WEDNESDAY, June 6, 2018 (HealthDay News) — A preschool home visiting program shows sustained benefits four years after the intervention and is associated with a reduced child need for school services, according to a study published online June 4 in JAMA Pediatrics.
Karen L. Bierman, Ph.D., from Pennsylvania State University in University Park, and colleagues assessed the sustained effects of the Research-Based and Developmentally Informed-Parent home visiting program (200 families) on child and family competencies and on child need for services four years later. Low-income families were randomized to the intervention group or to a control group that received math home learning games in the mail. The home visiting program followed a well-specified curriculum, with 10 home visits during preschool and six booster visits during kindergarten.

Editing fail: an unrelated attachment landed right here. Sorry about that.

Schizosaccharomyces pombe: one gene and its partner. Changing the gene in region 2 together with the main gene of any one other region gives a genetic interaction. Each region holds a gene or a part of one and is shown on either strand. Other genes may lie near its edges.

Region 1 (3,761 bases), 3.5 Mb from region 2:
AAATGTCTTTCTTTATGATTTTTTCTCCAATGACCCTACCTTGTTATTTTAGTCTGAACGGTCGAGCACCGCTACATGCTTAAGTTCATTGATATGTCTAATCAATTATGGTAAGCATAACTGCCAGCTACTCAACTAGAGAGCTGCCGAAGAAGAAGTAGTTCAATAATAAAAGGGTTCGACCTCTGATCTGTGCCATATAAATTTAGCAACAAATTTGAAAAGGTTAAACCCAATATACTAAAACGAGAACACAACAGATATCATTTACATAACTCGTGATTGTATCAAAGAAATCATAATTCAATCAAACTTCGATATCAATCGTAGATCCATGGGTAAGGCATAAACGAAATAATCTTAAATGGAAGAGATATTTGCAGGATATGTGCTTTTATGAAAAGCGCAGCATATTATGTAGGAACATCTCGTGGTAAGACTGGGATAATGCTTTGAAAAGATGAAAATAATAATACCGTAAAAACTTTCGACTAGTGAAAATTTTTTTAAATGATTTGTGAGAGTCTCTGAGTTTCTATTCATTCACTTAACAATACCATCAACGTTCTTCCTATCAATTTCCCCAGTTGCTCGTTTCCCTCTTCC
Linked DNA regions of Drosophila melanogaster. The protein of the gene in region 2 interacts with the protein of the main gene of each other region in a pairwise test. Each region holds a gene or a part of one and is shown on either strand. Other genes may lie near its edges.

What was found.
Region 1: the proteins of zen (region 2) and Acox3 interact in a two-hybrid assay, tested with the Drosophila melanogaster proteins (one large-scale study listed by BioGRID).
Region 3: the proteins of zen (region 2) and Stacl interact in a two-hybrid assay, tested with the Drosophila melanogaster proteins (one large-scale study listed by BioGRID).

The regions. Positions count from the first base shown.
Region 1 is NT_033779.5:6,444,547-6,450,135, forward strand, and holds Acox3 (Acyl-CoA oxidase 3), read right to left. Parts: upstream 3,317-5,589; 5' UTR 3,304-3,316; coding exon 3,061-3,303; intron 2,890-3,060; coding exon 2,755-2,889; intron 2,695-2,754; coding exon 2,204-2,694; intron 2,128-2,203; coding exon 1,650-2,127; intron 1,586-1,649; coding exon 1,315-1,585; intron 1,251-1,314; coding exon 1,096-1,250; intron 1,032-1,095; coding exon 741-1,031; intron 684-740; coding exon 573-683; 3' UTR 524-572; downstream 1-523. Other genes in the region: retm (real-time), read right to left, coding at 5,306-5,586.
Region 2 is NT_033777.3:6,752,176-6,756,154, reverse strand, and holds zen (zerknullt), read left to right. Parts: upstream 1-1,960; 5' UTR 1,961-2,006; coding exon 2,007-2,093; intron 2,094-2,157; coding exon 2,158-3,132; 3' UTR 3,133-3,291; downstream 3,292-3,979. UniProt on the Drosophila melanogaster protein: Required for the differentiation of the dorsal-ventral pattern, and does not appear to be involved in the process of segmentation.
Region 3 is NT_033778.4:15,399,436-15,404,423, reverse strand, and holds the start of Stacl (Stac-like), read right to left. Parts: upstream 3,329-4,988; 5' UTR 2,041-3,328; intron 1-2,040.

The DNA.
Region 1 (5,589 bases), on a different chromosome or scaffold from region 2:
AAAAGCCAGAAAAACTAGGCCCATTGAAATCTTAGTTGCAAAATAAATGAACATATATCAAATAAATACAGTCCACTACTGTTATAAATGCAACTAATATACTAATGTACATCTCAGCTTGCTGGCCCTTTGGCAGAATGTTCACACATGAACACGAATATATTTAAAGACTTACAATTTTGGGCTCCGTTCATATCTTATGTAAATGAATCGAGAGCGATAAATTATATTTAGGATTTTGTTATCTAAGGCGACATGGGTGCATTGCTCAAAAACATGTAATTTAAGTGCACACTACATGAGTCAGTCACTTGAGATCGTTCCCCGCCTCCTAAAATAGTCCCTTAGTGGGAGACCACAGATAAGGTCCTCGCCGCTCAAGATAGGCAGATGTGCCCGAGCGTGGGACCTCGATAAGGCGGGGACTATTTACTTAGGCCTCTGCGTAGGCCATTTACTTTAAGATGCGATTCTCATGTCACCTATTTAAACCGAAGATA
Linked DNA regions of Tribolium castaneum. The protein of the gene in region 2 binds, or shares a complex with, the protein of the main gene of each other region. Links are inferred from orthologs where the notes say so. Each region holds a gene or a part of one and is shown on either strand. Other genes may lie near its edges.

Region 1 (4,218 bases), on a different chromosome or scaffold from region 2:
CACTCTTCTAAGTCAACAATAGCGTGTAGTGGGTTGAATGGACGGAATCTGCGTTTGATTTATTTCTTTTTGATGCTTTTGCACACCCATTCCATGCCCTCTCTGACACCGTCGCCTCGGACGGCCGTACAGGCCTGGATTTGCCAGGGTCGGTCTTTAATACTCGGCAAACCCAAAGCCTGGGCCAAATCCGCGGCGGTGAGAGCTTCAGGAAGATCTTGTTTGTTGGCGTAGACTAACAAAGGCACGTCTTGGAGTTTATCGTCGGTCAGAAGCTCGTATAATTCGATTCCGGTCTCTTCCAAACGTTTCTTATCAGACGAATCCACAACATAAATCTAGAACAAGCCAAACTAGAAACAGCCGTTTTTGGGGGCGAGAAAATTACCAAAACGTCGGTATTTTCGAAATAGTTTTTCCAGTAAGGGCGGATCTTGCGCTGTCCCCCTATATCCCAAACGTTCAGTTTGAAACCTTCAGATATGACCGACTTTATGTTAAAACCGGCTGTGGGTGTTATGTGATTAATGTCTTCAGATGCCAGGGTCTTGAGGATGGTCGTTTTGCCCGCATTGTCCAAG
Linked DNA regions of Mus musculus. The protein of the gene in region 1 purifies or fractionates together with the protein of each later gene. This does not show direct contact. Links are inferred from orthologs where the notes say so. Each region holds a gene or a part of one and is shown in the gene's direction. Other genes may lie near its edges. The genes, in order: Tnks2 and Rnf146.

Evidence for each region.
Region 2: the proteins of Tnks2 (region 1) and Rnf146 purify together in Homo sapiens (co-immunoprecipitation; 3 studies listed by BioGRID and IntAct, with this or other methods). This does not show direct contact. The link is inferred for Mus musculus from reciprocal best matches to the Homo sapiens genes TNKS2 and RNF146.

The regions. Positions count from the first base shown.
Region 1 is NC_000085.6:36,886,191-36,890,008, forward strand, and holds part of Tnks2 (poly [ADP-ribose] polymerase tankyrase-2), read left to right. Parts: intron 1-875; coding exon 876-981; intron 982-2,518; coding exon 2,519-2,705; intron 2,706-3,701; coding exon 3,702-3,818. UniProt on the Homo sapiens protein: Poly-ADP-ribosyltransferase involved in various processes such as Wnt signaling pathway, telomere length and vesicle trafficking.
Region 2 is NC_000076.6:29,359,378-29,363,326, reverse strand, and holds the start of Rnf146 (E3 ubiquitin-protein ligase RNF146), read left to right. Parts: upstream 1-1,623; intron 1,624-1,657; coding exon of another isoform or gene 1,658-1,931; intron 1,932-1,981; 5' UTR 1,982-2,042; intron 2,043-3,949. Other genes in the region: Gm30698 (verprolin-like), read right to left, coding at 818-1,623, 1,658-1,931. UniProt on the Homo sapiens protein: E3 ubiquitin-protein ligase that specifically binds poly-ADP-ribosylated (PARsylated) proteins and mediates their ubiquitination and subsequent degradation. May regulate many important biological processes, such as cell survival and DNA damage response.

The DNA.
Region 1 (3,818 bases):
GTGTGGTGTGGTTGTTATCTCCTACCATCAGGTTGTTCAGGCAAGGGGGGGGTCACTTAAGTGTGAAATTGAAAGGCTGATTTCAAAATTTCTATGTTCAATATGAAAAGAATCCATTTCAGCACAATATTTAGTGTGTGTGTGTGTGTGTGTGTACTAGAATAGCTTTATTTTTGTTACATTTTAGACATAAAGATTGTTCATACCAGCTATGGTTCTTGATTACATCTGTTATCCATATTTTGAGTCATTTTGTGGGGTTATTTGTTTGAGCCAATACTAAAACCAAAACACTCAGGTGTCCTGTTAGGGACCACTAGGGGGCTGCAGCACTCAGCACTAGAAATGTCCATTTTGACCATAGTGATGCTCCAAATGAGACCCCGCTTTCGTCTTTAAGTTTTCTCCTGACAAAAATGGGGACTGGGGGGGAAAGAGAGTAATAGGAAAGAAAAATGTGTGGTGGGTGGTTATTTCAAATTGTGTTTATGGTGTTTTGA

Based on third-grade outcomes that were available for 76.5 percent of the original sample, the researchers found statistically significant effects on multiple measures in each competency domain (academic performance, social-emotional adjustment, and reducing child problems at home). The home visiting program also reduced child need for educational and mental health services at school. Effect sizes were small to moderate but significant, averaging approximately one-third of one standard deviation). Intervention effects on services were explained by intervention effects on the targeted competencies.
“The results of this study appear to validate the value of preschool home visiting as a strategy to help close the gap in school readiness and child well-being associated with poverty,” the authors write.
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